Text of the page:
Each Friday in The Televangelist, Richard Clark examines the met and missed potential of television.
When I found out Monday night that my dad had died after a long battle with cancer, I figured I probably wouldn’t get around to writing a Televangelist column this week. Then, I remembered that if there was one thing you could say was a hobby of my dad’s in his later years, it was watching TV. When I would go home to visit, you could always expect to see my dad parked on the couch, remote in hand, enthralled by whatever happened to be on one of the 100+ channels he had access to. Just as I became with videogames, my dad became an expert television aficionado. He had a unique ability to avoid commercials in real time, he operated the remote like a game controller, flipping back and forth from several channels – always scanning. He watched television actively, not passively. He was never beholden to any one show and always willing to move on.
One thing that always impressed me was that even when he was engrossed in what he was watching, when I walked in the door he always managed to shift his attention completely from the still-progressing narrative onscreen in order to welcome me home. He was less intrigued by the broad narratives of what was happening on the screen as he was the individual moments, and even those took a backseat to the moments he had with his family.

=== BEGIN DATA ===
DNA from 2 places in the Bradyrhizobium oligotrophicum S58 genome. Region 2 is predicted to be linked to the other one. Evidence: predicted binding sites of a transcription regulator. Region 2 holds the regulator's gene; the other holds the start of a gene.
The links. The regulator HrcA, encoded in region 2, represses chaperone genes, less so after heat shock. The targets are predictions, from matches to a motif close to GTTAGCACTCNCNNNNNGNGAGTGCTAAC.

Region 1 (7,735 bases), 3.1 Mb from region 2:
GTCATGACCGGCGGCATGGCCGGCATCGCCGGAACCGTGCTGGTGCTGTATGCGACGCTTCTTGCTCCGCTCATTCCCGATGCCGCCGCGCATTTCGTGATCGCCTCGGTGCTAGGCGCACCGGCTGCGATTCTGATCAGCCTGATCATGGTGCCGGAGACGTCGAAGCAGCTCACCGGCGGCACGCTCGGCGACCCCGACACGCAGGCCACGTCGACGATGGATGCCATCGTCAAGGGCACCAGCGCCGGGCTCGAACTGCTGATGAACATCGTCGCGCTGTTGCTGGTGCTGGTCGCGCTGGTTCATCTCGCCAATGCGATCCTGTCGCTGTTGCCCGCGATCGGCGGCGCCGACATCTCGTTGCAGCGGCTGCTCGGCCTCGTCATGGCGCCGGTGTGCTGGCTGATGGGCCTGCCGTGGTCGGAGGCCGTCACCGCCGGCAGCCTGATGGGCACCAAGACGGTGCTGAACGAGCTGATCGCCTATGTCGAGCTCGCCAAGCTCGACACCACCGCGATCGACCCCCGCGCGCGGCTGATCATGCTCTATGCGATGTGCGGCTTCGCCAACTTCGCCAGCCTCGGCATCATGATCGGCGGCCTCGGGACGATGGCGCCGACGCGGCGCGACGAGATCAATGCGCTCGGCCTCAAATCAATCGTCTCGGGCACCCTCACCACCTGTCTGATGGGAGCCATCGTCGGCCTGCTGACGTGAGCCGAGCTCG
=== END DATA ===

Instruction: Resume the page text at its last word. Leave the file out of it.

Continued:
Dad watched a lot of Law and Order and CSI. He had probably seen every episode of those shows several times over, laughed at every lame punchline, and when the bad guy got his comeuppance at the end, he changed the channel, satisfied. That was who he was: a man who was satisfied with justice and thoroughly dissatisfied with injustice. In the past he would argue with me about the things about which he felt deeply: war, taxes, history. He cheered on the death of dictators and welcomed good news for good people. He wanted the best for me because he believed I was one of the good guys, and he followed through by doing what he could to make it happen. He loved to watch justice, and he loved to enable justice.
One of the last gifts I bought my dad was Home Improvement on DVD. It was the show that will always remind me of him. We would watch together every single week, anticipating the catch-phrases (“I don’t think so Tim”), mimicking the infamous man-grunt, and trying to figure out what Wilson’s lower face really looked like. It was a show my dad and I bonded over, even though I would quickly and thoroughly abandon the show’s values of diligent manliness at all cost as I grew older. Still, that Christmas we watched a few episodes from that DVD, remembering a time when some mediocre tv-show was a high-point in our week, simply because it brought us together.